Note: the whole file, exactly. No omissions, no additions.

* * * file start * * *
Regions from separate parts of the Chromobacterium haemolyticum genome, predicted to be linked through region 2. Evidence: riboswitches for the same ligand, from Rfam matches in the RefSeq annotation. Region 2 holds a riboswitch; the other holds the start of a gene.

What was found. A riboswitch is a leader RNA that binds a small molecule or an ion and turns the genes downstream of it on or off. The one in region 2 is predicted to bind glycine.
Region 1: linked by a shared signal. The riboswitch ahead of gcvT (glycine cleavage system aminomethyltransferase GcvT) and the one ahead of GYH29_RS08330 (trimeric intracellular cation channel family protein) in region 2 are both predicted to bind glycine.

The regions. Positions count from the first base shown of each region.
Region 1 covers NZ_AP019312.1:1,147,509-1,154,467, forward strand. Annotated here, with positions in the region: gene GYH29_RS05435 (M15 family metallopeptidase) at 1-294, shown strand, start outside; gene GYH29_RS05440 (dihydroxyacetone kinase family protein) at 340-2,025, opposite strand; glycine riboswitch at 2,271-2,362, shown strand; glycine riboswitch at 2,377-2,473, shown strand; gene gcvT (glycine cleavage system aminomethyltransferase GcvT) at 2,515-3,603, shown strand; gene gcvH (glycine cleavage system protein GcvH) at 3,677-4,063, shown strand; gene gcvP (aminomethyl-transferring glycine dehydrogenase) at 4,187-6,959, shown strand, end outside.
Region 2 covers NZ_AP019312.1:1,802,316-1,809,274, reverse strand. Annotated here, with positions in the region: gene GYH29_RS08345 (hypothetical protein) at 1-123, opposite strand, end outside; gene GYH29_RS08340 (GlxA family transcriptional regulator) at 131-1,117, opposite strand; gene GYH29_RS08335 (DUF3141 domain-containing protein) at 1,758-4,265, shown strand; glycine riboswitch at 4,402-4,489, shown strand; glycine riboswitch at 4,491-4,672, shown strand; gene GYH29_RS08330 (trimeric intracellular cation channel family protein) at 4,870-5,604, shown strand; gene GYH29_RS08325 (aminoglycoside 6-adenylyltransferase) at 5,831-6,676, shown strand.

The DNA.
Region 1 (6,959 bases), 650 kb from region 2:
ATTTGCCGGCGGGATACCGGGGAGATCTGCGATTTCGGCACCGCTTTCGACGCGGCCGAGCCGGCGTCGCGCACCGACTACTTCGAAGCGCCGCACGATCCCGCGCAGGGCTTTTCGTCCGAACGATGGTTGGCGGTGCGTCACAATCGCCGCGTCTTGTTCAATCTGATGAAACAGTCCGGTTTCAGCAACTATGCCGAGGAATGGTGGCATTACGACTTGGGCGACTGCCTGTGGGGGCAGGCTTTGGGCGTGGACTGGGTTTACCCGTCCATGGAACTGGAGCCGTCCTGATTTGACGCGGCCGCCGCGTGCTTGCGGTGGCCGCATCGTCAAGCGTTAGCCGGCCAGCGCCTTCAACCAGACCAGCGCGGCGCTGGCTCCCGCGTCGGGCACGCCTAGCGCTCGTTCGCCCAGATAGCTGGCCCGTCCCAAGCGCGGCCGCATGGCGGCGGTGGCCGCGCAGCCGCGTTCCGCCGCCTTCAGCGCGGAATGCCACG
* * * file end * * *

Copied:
Regions from separate parts of the Chromobacterium haemolyticum genome, predicted to be linked through region 2. Evidence: riboswitches for the same ligand, from Rfam matches in the RefSeq annotation. Region 2 holds a riboswitch; the other holds the start of a gene.

What was found. A riboswitch is a leader RNA that binds a small molecule or an ion and turns the genes downstream of it on or off. The one in region 2 is predicted to bind glycine.
Region 1: linked by a shared signal. The riboswitch ahead of gcvT (glycine cleavage system aminomethyltransferase GcvT) and the one ahead of GYH29_RS08330 (trimeric intracellular cation channel family protein) in region 2 are both predicted to bind glycine.

The regions. Positions count from the first base shown of each region.
Region 1 covers NZ_AP019312.1:1,147,509-1,154,467, forward strand. Annotated here, with positions in the region: gene GYH29_RS05435 (M15 family metallopeptidase) at 1-294, shown strand, start outside; gene GYH29_RS05440 (dihydroxyacetone kinase family protein) at 340-2,025, opposite strand; glycine riboswitch at 2,271-2,362, shown strand; glycine riboswitch at 2,377-2,473, shown strand; gene gcvT (glycine cleavage system aminomethyltransferase GcvT) at 2,515-3,603, shown strand; gene gcvH (glycine cleavage system protein GcvH) at 3,677-4,063, shown strand; gene gcvP (aminomethyl-transferring glycine dehydrogenase) at 4,187-6,959, shown strand, end outside.
Region 2 covers NZ_AP019312.1:1,802,316-1,809,274, reverse strand. Annotated here, with positions in the region: gene GYH29_RS08345 (hypothetical protein) at 1-123, opposite strand, end outside; gene GYH29_RS08340 (GlxA family transcriptional regulator) at 131-1,117, opposite strand; gene GYH29_RS08335 (DUF3141 domain-containing protein) at 1,758-4,265, shown strand; glycine riboswitch at 4,402-4,489, shown strand; glycine riboswitch at 4,491-4,672, shown strand; gene GYH29_RS08330 (trimeric intracellular cation channel family protein) at 4,870-5,604, shown strand; gene GYH29_RS08325 (aminoglycoside 6-adenylyltransferase) at 5,831-6,676, shown strand.

The DNA.
Region 1 (6,959 bases), 650 kb from region 2:
ATTTGCCGGCGGGATACCGGGGAGATCTGCGATTTCGGCACCGCTTTCGACGCGGCCGAGCCGGCGTCGCGCACCGACTACTTCGAAGCGCCGCACGATCCCGCGCAGGGCTTTTCGTCCGAACGATGGTTGGCGGTGCGTCACAATCGCCGCGTCTTGTTCAATCTGATGAAACAGTCCGGTTTCAGCAACTATGCCGAGGAATGGTGGCATTACGACTTGGGCGACTGCCTGTGGGGGCAGGCTTTGGGCGTGGACTGGGTTTACCCGTCCATGGAACTGGAGCCGTCCTGATTTGACGCGGCCGCCGCGTGCTTGCGGTGGCCGCATCGTCAAGCGTTAGCCGGCCAGCGCCTTCAACCAGACCAGCGCGGCGCTGGCTCCCGCGTCGGGCACGCCTAGCGCTCGTTCGCCCAGATAGCTGGCCCGTCCCAAGCGCGGCCGCATGGCGGCGGTGGCCGCGCAGCCGCGTTCCGCCGCCTTCAGCGCGGAATGCCACG